For certain sales managers the waning fiscal calendar brings to light the obvious potential that revenue targets will go unmet this year. And, it’s unclear which anticipation is worse: knowing that you have a shortfall but desperately hoping that your best reps and customers will come through for you – or having rosy forecasts that instill bullish confidence, only to discover too late that your reps’ knowledge and skills in key aspects of your sales process are inadequate – casting your entire forecast into doubt.
Most sales executives would agree that typical methods of tracking meaningful sales forecasts are both a science and an art, but certainly no guarantee of performance. Only by knowing deeply what your reps know, and are prepared to bring to every customer interaction, can you create new levels of confidence in your organisation’s ability to achieve (and exceed) forecast.
There’s no doubt that widespread adoption of CRM and Big Data approaches to business intelligence have changed the B2B sales function for the better, and it’s hard to imagine professional selling without them. Unfortunately, most sales innovation today is focused on automating and measuring activity, content or processes. It solves problems for sales and marketing organisations, but not necessarily for sales people, sales coaches -- or the customer. At the end of the day, we know CRM systems don’t close deals – your people do. Sales people remain the key to developing opportunities with the level of confidence and skill that today's savvy enterprise buyers demand.
The reality is that for enterprise sales managers, especially those with highly distributed teams, it’s effectively impossible to know what your reps really say and do when addressing a prospect. In 2015, we’ll see data-driven approaches emerging to address this. Solutions such as Qstream that provide insights on exactly what reps know and don’t know will become essential to understanding the likelihood that forecasts will be met, by region, product line, rep or any other way the organisation wants to assess key performance indicators for revenue growth.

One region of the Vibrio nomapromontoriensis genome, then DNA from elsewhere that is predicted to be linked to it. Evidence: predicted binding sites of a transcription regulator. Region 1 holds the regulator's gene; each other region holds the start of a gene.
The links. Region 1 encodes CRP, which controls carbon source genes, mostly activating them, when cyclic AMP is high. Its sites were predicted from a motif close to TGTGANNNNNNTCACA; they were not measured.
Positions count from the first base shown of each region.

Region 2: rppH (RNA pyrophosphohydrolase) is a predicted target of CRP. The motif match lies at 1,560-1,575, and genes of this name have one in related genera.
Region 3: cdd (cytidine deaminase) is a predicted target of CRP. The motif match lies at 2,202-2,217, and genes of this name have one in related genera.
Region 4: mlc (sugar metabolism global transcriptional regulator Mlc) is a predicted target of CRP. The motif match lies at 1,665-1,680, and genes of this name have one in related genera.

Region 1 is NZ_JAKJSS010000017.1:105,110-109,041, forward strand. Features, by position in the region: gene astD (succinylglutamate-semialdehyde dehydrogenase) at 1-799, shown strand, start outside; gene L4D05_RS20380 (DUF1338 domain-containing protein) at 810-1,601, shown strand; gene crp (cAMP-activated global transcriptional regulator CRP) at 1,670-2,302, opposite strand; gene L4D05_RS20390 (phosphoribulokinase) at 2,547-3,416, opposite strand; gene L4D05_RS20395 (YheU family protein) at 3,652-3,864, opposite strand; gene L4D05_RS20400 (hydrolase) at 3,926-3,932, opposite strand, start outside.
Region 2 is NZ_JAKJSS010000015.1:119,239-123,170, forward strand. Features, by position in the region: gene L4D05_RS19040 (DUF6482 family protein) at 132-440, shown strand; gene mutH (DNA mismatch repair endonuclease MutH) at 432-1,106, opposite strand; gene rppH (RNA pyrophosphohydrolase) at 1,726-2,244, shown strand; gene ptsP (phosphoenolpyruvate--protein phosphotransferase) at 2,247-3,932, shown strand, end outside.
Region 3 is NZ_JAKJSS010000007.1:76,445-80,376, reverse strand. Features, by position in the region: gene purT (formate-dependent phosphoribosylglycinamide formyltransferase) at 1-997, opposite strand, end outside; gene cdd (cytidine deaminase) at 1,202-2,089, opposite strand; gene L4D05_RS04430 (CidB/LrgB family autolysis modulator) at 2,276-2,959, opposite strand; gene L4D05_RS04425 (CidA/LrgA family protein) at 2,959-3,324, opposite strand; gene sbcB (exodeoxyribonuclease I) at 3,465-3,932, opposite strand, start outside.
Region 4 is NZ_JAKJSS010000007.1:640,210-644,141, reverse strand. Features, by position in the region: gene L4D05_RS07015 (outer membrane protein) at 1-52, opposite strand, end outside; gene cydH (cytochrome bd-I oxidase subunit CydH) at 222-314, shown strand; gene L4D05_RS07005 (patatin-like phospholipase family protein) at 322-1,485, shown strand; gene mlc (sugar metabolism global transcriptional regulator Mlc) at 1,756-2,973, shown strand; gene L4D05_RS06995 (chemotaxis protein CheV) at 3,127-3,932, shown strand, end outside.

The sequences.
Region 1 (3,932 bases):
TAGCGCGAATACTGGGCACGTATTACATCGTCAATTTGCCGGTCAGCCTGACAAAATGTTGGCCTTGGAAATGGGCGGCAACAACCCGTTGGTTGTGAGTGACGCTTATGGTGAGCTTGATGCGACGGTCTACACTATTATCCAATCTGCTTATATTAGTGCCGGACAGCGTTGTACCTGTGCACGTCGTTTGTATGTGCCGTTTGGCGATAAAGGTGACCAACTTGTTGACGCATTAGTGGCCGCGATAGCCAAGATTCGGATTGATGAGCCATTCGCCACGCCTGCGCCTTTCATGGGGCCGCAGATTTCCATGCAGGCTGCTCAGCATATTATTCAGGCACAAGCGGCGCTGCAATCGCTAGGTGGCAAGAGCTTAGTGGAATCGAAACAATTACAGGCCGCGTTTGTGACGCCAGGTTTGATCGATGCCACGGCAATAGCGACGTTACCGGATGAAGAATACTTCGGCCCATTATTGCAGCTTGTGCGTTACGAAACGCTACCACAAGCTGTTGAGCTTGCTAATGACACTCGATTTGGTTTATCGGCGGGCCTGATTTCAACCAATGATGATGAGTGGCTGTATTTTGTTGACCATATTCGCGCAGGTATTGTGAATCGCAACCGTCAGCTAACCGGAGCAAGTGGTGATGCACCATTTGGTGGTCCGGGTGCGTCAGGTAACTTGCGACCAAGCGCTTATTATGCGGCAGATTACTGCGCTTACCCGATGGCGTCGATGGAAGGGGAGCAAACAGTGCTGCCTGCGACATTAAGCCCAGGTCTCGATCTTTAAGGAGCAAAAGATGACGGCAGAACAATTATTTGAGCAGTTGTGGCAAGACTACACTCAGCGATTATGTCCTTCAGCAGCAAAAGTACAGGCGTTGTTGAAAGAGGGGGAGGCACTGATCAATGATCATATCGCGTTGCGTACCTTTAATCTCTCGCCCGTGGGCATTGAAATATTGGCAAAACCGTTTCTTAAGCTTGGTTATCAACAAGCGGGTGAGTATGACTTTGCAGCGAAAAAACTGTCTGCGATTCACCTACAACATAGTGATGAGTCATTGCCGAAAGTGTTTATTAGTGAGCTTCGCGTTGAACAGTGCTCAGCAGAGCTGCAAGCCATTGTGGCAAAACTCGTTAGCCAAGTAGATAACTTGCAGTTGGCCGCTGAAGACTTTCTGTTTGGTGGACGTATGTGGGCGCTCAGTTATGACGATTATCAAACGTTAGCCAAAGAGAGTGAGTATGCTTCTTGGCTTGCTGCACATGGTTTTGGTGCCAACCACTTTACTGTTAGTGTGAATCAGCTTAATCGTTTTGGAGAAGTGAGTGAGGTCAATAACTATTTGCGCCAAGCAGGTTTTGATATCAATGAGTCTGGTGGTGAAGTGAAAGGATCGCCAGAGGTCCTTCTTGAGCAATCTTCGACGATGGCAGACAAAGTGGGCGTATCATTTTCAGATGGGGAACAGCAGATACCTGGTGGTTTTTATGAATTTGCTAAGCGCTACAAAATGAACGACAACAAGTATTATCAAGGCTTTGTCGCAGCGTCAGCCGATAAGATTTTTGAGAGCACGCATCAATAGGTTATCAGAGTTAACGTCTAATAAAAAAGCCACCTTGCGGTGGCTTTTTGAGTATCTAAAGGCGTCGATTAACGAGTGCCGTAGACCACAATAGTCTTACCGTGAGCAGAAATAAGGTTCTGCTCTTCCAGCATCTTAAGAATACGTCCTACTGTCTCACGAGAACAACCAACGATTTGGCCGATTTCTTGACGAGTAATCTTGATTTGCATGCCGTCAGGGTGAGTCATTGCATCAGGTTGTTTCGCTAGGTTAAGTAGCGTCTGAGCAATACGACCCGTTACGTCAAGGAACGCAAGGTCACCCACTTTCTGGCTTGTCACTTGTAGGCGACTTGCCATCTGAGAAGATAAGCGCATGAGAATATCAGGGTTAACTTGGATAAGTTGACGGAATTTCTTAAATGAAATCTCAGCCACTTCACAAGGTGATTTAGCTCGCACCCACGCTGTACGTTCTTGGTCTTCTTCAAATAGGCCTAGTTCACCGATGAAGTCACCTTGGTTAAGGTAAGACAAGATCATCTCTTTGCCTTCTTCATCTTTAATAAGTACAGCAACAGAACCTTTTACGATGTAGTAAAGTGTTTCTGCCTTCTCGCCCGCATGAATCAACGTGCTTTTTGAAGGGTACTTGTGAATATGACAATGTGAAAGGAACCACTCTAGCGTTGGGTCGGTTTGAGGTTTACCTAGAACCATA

Using aggregate data from scenario-based challenges delivered at regular intervals, these next-generation capabilities not only shore up rep knowledge, but have the capacity to instantly and continuously synthesize rep responses into sales fluency "heat maps.” These snapshots provide powerful, proactive insights into rep capabilities across a range of necessary skillsets, and help sales managers target and align the behaviors of their sales people to execute critical growth initiatives – before it’s too late.
Predictive analytics such as these can deliver three significant insights helpful in determining your ability to achieve forecast:
- Engagement and proficiency comparisons that provide continuous real-time management updates, comparisons and trends on sales force capabilities, within and across groups, as well as drill-down reports by rep, topic, territory, etc. These graphical snapshots may also offer prescriptive insights such as targeted coaching opportunities with integrated communication tools that let first-line managers take action instantly – and anticipate gaps that can compromise forecasts and revenue streams, or create other risks.
- Trending reports that can be tagged in any number of ways – by location, business unit, job title, expertise, training, tenure and more. Reports can be easily sorted on multiple dimensions by adding or updating tags on the fly to track relative changes in performance over time.
- Integration with existing corporate data for an impactful, high-level view that correlates proficiency data with other third-party data sources such as sales performance data from third-party systems for unique insights into the capabilities of your sales team.
Organisations that address the human side of sales performance to predict and advance sales team performance have the best of all worlds – the ability to spot trends proactively as made possible by technology, and to enhance the capabilities and behaviors of their most important business asset – sales people. For those certain sales managers, this could make this time next year so much brighter.
By Lisa Clark, Vice President of Marketing at Qstream. She has 20 years of experience building high-value software companies, brands and market share, including at Avid Technology and Centra Software. Connect with us via Twitter, Facebook, LinkedIn or Google+.